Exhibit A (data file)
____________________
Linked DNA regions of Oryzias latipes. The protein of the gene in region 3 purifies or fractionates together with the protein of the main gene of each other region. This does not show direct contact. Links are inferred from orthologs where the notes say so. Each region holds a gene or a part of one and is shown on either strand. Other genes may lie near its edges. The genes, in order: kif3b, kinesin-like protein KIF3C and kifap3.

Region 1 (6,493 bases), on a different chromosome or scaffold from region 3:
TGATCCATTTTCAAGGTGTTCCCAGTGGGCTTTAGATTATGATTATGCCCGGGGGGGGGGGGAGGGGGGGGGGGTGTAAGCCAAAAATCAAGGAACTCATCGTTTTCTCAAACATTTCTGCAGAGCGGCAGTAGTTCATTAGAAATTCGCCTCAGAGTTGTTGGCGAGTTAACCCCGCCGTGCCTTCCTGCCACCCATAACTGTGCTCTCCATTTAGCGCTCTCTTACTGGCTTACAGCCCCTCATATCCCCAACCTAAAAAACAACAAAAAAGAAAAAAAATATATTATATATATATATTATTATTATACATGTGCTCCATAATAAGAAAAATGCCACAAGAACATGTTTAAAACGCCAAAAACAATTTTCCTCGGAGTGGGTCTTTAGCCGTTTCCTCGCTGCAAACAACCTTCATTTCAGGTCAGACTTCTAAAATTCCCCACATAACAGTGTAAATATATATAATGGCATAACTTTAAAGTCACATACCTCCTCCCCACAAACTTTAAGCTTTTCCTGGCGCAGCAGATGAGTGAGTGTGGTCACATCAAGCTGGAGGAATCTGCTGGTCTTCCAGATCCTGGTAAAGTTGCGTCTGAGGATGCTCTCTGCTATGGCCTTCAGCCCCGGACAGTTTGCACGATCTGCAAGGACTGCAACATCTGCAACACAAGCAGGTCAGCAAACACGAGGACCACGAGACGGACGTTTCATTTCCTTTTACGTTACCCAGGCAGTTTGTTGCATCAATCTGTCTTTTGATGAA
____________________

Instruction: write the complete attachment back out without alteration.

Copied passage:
Linked DNA regions of Oryzias latipes. The protein of the gene in region 3 purifies or fractionates together with the protein of the main gene of each other region. This does not show direct contact. Links are inferred from orthologs where the notes say so. Each region holds a gene or a part of one and is shown on either strand. Other genes may lie near its edges. The genes, in order: kif3b, kinesin-like protein KIF3C and kifap3.

Region 1 (6,493 bases), on a different chromosome or scaffold from region 3:
TGATCCATTTTCAAGGTGTTCCCAGTGGGCTTTAGATTATGATTATGCCCGGGGGGGGGGGGAGGGGGGGGGGGTGTAAGCCAAAAATCAAGGAACTCATCGTTTTCTCAAACATTTCTGCAGAGCGGCAGTAGTTCATTAGAAATTCGCCTCAGAGTTGTTGGCGAGTTAACCCCGCCGTGCCTTCCTGCCACCCATAACTGTGCTCTCCATTTAGCGCTCTCTTACTGGCTTACAGCCCCTCATATCCCCAACCTAAAAAACAACAAAAAAGAAAAAAAATATATTATATATATATATTATTATTATACATGTGCTCCATAATAAGAAAAATGCCACAAGAACATGTTTAAAACGCCAAAAACAATTTTCCTCGGAGTGGGTCTTTAGCCGTTTCCTCGCTGCAAACAACCTTCATTTCAGGTCAGACTTCTAAAATTCCCCACATAACAGTGTAAATATATATAATGGCATAACTTTAAAGTCACATACCTCCTCCCCACAAACTTTAAGCTTTTCCTGGCGCAGCAGATGAGTGAGTGTGGTCACATCAAGCTGGAGGAATCTGCTGGTCTTCCAGATCCTGGTAAAGTTGCGTCTGAGGATGCTCTCTGCTATGGCCTTCAGCCCCGGACAGTTTGCACGATCTGCAAGGACTGCAACATCTGCAACACAAGCAGGTCAGCAAACACGAGGACCACGAGACGGACGTTTCATTTCCTTTTACGTTACCCAGGCAGTTTGTTGCATCAATCTGTCTTTTGATGAA